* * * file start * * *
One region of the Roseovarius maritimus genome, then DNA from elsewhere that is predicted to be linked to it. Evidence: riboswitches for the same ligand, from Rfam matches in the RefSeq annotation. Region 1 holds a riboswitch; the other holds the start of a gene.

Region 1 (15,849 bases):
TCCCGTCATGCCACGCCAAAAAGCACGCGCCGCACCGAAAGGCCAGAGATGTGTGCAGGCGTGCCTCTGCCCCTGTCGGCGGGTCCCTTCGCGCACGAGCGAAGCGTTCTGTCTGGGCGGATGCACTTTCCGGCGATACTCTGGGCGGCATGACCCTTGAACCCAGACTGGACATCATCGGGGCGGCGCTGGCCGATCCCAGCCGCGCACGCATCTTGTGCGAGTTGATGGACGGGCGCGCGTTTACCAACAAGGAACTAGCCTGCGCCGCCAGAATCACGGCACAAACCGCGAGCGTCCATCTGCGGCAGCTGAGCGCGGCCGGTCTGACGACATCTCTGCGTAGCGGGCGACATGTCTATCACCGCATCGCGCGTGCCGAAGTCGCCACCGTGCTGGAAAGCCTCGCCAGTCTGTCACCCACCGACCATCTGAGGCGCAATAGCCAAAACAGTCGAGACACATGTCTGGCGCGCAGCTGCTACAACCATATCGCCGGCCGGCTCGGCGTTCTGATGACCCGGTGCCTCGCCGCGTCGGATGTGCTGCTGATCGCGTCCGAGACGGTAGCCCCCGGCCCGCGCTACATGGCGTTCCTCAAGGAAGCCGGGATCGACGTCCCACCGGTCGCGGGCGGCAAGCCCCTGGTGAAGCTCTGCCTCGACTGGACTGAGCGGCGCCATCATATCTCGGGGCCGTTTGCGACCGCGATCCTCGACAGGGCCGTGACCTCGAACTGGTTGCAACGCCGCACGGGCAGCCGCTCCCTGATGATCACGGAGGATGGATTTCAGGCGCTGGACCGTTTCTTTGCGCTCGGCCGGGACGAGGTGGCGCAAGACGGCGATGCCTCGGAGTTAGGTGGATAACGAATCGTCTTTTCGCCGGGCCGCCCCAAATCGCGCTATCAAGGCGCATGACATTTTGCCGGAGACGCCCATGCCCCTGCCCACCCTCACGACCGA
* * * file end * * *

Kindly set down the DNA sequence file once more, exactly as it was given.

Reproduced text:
One region of the Roseovarius maritimus genome, then DNA from elsewhere that is predicted to be linked to it. Evidence: riboswitches for the same ligand, from Rfam matches in the RefSeq annotation. Region 1 holds a riboswitch; the other holds the start of a gene.

Region 1 (15,849 bases):
TCCCGTCATGCCACGCCAAAAAGCACGCGCCGCACCGAAAGGCCAGAGATGTGTGCAGGCGTGCCTCTGCCCCTGTCGGCGGGTCCCTTCGCGCACGAGCGAAGCGTTCTGTCTGGGCGGATGCACTTTCCGGCGATACTCTGGGCGGCATGACCCTTGAACCCAGACTGGACATCATCGGGGCGGCGCTGGCCGATCCCAGCCGCGCACGCATCTTGTGCGAGTTGATGGACGGGCGCGCGTTTACCAACAAGGAACTAGCCTGCGCCGCCAGAATCACGGCACAAACCGCGAGCGTCCATCTGCGGCAGCTGAGCGCGGCCGGTCTGACGACATCTCTGCGTAGCGGGCGACATGTCTATCACCGCATCGCGCGTGCCGAAGTCGCCACCGTGCTGGAAAGCCTCGCCAGTCTGTCACCCACCGACCATCTGAGGCGCAATAGCCAAAACAGTCGAGACACATGTCTGGCGCGCAGCTGCTACAACCATATCGCCGGCCGGCTCGGCGTTCTGATGACCCGGTGCCTCGCCGCGTCGGATGTGCTGCTGATCGCGTCCGAGACGGTAGCCCCCGGCCCGCGCTACATGGCGTTCCTCAAGGAAGCCGGGATCGACGTCCCACCGGTCGCGGGCGGCAAGCCCCTGGTGAAGCTCTGCCTCGACTGGACTGAGCGGCGCCATCATATCTCGGGGCCGTTTGCGACCGCGATCCTCGACAGGGCCGTGACCTCGAACTGGTTGCAACGCCGCACGGGCAGCCGCTCCCTGATGATCACGGAGGATGGATTTCAGGCGCTGGACCGTTTCTTTGCGCTCGGCCGGGACGAGGTGGCGCAAGACGGCGATGCCTCGGAGTTAGGTGGATAACGAATCGTCTTTTCGCCGGGCCGCCCCAAATCGCGCTATCAAGGCGCATGACATTTTGCCGGAGACGCCCATGCCCCTGCCCACCCTCACGACCGA